Last year, more people bought their seventh home than those buying their first.
– Queensland Minister for Housing and Public Works Mick de Brenni, media statement, November 22, 2018
Housing affordability remains a serious issue in many cities across Australia.
Federal Labor has promised to make negative gearing reforms if elected in 2019. In Queensland, Minister for Housing and Public Works Mick de Brenni announced a A$2 billion housing scheme he said would create more affordable housing in the Labor-held state.
De Brenni said that “last year, more people bought their seventh home than those buying their first”. The statistic attracted attention after being published in an Australian Broadcasting Corporation (ABC) article on Saturday.
Is the claim correct?
Queensland Minister for Housing and Public Works Mick de Brenni’s statement that “last year, more people bought their seventh home than those buying their first” is incorrect.
A spokesperson for the minister acknowledged the error and amended two relevant ministerial statements in response to The Conversation’s FactCheck. A media article containing the assertion was also amended.
Checking the source
In response to a request for sources and comment, a spokesperson for Mick de Brenni told The Conversation:
The statistics referenced in that quote were misinterpreted from a Misha Zelinski article for the Huffington Post.
The quote has now been removed from [a December 6] ministerial media statement, and we have contacted the ABC to get it removed from their article.
Housing affordability remains a significant barrier for first home buyers. As Shadow Treasurer Chris Bowen recently said:
“Last year, for the first time in history, more than 50% of all new home loan approvals were for investment purposes.”
Editor’s note, December 12, 2018: the November 22 statement has now also been corrected. The verdict has been updated to reflect this.
Lost in translation
As acknowledged by the Minister’s office, the statistics quoted were a misinterpretation of information published in a Huffington Post article.
There is no data available to support the claim.
In response to The Conversation’s request for information, a media spokesperson for the Australian Taxation Office (ATO) said while the agency does collect information on individuals’ ownership of a rental property:
… the data is only for those who rent out the property (based on numbers of schedules with a unique address). We don’t have anything on all properties an individual owns.
Therefore, we don’t have data comparing proportion of first home buyers to second, third, fourth, fifth, sixth and seventh home buyers.
Keeping in mind the caveats above, you can see some of the data the ATO does collect in the table below. It is drawn from the ATO’s Taxation Statistics report 2015-16.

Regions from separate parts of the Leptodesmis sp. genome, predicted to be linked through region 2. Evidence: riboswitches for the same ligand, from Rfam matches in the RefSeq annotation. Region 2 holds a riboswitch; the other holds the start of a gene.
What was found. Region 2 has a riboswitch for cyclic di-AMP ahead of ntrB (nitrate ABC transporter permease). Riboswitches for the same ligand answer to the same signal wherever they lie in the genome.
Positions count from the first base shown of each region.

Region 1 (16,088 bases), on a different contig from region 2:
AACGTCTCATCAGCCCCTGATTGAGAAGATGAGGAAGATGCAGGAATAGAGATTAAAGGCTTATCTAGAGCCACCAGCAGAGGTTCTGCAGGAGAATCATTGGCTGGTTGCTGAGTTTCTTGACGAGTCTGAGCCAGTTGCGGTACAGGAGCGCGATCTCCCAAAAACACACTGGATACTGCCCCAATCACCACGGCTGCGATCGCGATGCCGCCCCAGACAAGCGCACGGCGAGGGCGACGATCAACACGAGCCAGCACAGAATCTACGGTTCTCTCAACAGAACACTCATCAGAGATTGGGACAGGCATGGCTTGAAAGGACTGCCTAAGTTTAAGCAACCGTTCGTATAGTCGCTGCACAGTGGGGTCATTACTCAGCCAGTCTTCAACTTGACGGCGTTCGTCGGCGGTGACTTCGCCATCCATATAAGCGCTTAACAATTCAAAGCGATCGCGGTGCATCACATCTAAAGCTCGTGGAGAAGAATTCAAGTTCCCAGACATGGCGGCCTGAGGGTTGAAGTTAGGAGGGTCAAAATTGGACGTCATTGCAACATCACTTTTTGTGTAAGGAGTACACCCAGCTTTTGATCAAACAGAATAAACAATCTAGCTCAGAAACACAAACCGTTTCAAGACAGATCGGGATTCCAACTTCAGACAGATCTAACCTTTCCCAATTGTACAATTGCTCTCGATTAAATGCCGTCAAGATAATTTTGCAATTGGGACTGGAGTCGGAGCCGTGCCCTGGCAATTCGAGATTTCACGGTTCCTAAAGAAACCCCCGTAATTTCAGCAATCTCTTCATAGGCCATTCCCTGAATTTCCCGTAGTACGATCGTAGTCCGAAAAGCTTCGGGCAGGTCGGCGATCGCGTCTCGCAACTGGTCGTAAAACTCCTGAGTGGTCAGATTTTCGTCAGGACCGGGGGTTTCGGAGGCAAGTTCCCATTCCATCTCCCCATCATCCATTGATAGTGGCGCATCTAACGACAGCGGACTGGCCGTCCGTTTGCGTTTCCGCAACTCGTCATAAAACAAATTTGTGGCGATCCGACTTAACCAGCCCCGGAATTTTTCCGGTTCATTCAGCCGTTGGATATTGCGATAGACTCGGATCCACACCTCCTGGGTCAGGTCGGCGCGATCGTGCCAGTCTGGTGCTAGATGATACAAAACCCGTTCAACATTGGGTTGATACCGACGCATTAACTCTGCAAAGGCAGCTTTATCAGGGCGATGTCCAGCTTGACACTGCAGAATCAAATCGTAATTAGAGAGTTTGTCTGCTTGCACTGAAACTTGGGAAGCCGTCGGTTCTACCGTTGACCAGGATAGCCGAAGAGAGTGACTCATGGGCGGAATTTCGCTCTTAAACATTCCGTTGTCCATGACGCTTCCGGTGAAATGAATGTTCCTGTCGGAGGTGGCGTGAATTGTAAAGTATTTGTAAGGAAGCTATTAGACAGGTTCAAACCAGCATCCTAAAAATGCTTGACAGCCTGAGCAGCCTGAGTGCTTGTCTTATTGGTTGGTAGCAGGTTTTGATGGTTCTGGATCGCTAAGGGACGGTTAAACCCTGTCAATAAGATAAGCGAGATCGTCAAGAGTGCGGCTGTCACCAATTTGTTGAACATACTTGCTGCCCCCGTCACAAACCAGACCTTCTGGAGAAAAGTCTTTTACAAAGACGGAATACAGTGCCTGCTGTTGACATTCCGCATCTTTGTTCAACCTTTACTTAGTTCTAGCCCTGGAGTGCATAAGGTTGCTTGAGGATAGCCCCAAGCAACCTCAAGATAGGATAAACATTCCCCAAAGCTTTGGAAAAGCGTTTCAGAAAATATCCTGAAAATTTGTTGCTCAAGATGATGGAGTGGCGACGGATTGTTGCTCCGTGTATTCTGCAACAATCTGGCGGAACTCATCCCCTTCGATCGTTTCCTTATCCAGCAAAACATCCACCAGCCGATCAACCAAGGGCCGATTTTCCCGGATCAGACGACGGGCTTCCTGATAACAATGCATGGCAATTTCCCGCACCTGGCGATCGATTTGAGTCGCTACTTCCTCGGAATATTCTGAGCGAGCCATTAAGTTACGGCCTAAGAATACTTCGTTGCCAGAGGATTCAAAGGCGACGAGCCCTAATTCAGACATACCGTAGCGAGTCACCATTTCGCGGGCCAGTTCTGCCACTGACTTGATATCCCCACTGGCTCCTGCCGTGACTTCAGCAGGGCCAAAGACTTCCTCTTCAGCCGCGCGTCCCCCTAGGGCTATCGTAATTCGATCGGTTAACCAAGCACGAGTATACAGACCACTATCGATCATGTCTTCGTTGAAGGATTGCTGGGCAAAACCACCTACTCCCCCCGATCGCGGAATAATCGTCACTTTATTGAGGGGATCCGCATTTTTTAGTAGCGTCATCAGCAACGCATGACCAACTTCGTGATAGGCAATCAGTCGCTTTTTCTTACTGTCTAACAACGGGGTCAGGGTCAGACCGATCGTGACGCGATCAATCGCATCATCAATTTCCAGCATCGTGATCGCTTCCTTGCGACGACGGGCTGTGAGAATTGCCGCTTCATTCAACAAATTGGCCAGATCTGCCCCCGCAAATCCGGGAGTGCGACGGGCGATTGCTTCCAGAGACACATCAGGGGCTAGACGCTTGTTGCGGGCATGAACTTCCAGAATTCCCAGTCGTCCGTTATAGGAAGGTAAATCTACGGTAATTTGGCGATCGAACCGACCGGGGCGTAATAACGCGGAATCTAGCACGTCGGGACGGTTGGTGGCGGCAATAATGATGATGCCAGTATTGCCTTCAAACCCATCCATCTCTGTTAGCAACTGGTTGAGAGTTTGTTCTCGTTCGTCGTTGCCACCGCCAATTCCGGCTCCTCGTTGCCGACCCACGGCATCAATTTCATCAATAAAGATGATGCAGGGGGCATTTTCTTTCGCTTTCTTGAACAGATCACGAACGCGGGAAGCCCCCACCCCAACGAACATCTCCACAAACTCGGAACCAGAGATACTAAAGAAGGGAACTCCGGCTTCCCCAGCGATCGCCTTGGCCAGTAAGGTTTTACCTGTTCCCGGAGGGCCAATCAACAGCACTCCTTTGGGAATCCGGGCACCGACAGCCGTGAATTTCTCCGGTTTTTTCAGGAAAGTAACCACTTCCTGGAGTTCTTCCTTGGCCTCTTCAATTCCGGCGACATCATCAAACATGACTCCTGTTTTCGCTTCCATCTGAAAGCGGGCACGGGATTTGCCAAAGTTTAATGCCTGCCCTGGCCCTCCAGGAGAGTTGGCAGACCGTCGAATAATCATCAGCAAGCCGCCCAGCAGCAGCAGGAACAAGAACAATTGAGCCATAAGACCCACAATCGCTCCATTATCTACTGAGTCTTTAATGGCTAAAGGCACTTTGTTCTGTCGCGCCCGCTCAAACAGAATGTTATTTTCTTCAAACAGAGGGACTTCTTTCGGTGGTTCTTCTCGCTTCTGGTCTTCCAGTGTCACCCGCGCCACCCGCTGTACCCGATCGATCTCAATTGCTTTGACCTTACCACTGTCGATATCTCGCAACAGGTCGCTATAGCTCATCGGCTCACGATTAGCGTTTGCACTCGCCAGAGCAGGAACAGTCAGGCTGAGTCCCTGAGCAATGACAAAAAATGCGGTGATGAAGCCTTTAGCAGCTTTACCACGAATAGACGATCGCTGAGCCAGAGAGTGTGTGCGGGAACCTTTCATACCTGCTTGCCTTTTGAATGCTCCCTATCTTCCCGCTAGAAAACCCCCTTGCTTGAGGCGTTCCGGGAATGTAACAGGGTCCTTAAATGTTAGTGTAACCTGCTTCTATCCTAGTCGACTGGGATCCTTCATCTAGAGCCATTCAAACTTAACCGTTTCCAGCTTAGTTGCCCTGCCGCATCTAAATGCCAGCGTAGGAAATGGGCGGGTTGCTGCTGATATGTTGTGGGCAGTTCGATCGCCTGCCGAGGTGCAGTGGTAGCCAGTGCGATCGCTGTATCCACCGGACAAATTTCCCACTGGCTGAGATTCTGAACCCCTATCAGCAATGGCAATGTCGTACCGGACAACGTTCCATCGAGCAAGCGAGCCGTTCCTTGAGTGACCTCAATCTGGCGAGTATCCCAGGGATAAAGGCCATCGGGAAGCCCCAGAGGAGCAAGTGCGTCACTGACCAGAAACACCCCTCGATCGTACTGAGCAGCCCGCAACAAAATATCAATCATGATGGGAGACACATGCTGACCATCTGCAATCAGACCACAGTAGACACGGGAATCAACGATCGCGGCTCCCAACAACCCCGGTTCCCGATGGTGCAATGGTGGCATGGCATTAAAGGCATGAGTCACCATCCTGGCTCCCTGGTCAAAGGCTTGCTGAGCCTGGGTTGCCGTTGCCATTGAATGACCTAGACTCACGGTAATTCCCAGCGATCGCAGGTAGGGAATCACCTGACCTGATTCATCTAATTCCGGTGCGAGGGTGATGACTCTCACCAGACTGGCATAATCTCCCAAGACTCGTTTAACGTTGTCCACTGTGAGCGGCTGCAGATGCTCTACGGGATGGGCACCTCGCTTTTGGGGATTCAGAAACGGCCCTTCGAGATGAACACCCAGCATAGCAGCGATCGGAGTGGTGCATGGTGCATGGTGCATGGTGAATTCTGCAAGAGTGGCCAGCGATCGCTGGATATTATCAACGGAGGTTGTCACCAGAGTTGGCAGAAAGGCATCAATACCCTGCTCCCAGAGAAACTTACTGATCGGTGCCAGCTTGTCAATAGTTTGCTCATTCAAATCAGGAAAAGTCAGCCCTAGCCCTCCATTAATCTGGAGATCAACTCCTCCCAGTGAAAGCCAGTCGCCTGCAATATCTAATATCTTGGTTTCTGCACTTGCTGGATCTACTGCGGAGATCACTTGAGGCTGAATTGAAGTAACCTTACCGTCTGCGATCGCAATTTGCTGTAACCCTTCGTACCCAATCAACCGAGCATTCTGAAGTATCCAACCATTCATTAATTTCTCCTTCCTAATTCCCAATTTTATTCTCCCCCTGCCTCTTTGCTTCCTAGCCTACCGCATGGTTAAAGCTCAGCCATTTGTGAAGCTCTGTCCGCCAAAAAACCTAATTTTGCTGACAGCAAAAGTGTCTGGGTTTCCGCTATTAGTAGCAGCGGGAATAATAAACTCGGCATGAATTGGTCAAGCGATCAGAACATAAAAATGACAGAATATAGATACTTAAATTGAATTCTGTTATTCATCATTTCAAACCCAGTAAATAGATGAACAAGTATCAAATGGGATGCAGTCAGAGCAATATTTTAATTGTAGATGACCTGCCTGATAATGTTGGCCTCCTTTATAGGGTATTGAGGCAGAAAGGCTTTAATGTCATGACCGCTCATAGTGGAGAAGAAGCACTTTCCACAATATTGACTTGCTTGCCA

To collect this data, the ATO sampled 2% of all individual tax returns filed in 2015-16.
A media spokesperson for the Australian Bureau of Statistics (ABS) told The Conversation the ABS does not have the data to make any comment on this claim.
Likewise, a spokesperson for property data firm CoreLogic said the company does not hold data to support the claim.
ABS Housing Finance figures for October 2018 indicate that the value of housing financing provided to investors exceeded that provided to first home buyers in that month.
First home buyers represented 18.1% of all loans made, and generally take out smaller loans than other borrowers (see Table 9). In comparison, loans made to investors represented around 33% of all housing related loans in October 2018.
Nonetheless, it is not possible to identify how many dwellings an investor owns. – Stephen Whelan
I agree with the conclusion of the FactCheck: there isn’t any data available to support the claim.
While ABS data on housing finance show that investors had taken out a higher share of loans in October 2018 than first home buyers, it is not sufficient to justify a claim that more people bought their seventh home than those buying their first in the last year.
Indeed, my calculations from the unit record files from the most recent household wealth module in the Household, Income and Labour Dynamics in Australia (HILDA) Survey, for the year 2014, indicate that among property investors, less than 2% held seven or more properties in that year. – Rachel Ong ViforJ
The Conversation’s FactCheck unit was the first fact-checking team in Australia and one of the first worldwide to be accredited by the International Fact-Checking Network, an alliance of fact-checkers hosted at the Poynter Institute in the US. Read more here.
Have you seen a “fact” worth checking? The Conversation’s FactCheck asks academic experts to test claims and see how true they are. We then ask a second academic to review an anonymous copy of the article. You can request a check at email@example.com. Please include the statement you would like us to check, the date it was made, and a link if possible.